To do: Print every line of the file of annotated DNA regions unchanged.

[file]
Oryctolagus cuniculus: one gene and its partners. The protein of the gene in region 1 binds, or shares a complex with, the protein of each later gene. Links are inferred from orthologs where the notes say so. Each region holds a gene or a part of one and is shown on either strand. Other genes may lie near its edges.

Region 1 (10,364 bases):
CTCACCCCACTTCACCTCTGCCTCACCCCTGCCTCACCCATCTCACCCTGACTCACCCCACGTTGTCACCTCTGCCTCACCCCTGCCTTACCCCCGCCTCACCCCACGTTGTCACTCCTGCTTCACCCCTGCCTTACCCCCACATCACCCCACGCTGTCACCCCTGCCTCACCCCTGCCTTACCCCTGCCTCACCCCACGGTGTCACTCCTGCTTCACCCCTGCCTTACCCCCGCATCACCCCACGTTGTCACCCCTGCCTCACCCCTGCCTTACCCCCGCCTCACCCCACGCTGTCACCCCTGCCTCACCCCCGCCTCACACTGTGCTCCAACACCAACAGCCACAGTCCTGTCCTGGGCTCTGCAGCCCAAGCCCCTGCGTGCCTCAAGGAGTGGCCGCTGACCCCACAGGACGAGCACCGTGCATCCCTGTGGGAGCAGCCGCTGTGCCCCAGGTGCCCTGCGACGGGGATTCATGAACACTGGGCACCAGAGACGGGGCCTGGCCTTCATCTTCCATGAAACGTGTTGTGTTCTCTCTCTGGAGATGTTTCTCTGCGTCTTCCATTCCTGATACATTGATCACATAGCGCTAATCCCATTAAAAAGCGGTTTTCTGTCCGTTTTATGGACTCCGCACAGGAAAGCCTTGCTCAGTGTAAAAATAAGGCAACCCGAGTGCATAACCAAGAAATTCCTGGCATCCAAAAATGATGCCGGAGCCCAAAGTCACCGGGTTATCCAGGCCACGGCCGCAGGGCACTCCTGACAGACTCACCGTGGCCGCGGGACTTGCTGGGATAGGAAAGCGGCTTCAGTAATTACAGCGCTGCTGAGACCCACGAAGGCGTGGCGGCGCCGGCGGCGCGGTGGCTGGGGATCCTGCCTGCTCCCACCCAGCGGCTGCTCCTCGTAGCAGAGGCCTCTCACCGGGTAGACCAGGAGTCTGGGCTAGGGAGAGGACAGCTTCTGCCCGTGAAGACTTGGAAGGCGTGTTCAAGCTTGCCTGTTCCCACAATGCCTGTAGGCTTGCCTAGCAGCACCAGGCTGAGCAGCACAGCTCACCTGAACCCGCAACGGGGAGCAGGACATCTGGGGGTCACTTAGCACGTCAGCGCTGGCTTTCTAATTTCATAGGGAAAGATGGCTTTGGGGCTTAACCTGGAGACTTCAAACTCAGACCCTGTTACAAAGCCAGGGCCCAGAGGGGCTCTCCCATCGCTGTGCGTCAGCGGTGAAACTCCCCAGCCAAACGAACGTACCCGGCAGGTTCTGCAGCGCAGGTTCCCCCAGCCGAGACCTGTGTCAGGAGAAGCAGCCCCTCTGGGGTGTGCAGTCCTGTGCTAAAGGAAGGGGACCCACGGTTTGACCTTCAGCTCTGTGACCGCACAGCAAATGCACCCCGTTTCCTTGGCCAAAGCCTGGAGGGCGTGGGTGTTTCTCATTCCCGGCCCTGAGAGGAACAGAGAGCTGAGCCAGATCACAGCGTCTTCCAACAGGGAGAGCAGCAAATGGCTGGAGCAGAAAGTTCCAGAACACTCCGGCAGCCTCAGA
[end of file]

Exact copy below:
Oryctolagus cuniculus: one gene and its partners. The protein of the gene in region 1 binds, or shares a complex with, the protein of each later gene. Links are inferred from orthologs where the notes say so. Each region holds a gene or a part of one and is shown on either strand. Other genes may lie near its edges.

Region 1 (10,364 bases):
CTCACCCCACTTCACCTCTGCCTCACCCCTGCCTCACCCATCTCACCCTGACTCACCCCACGTTGTCACCTCTGCCTCACCCCTGCCTTACCCCCGCCTCACCCCACGTTGTCACTCCTGCTTCACCCCTGCCTTACCCCCACATCACCCCACGCTGTCACCCCTGCCTCACCCCTGCCTTACCCCTGCCTCACCCCACGGTGTCACTCCTGCTTCACCCCTGCCTTACCCCCGCATCACCCCACGTTGTCACCCCTGCCTCACCCCTGCCTTACCCCCGCCTCACCCCACGCTGTCACCCCTGCCTCACCCCCGCCTCACACTGTGCTCCAACACCAACAGCCACAGTCCTGTCCTGGGCTCTGCAGCCCAAGCCCCTGCGTGCCTCAAGGAGTGGCCGCTGACCCCACAGGACGAGCACCGTGCATCCCTGTGGGAGCAGCCGCTGTGCCCCAGGTGCCCTGCGACGGGGATTCATGAACACTGGGCACCAGAGACGGGGCCTGGCCTTCATCTTCCATGAAACGTGTTGTGTTCTCTCTCTGGAGATGTTTCTCTGCGTCTTCCATTCCTGATACATTGATCACATAGCGCTAATCCCATTAAAAAGCGGTTTTCTGTCCGTTTTATGGACTCCGCACAGGAAAGCCTTGCTCAGTGTAAAAATAAGGCAACCCGAGTGCATAACCAAGAAATTCCTGGCATCCAAAAATGATGCCGGAGCCCAAAGTCACCGGGTTATCCAGGCCACGGCCGCAGGGCACTCCTGACAGACTCACCGTGGCCGCGGGACTTGCTGGGATAGGAAAGCGGCTTCAGTAATTACAGCGCTGCTGAGACCCACGAAGGCGTGGCGGCGCCGGCGGCGCGGTGGCTGGGGATCCTGCCTGCTCCCACCCAGCGGCTGCTCCTCGTAGCAGAGGCCTCTCACCGGGTAGACCAGGAGTCTGGGCTAGGGAGAGGACAGCTTCTGCCCGTGAAGACTTGGAAGGCGTGTTCAAGCTTGCCTGTTCCCACAATGCCTGTAGGCTTGCCTAGCAGCACCAGGCTGAGCAGCACAGCTCACCTGAACCCGCAACGGGGAGCAGGACATCTGGGGGTCACTTAGCACGTCAGCGCTGGCTTTCTAATTTCATAGGGAAAGATGGCTTTGGGGCTTAACCTGGAGACTTCAAACTCAGACCCTGTTACAAAGCCAGGGCCCAGAGGGGCTCTCCCATCGCTGTGCGTCAGCGGTGAAACTCCCCAGCCAAACGAACGTACCCGGCAGGTTCTGCAGCGCAGGTTCCCCCAGCCGAGACCTGTGTCAGGAGAAGCAGCCCCTCTGGGGTGTGCAGTCCTGTGCTAAAGGAAGGGGACCCACGGTTTGACCTTCAGCTCTGTGACCGCACAGCAAATGCACCCCGTTTCCTTGGCCAAAGCCTGGAGGGCGTGGGTGTTTCTCATTCCCGGCCCTGAGAGGAACAGAGAGCTGAGCCAGATCACAGCGTCTTCCAACAGGGAGAGCAGCAAATGGCTGGAGCAGAAAGTTCCAGAACACTCCGGCAGCCTCAGA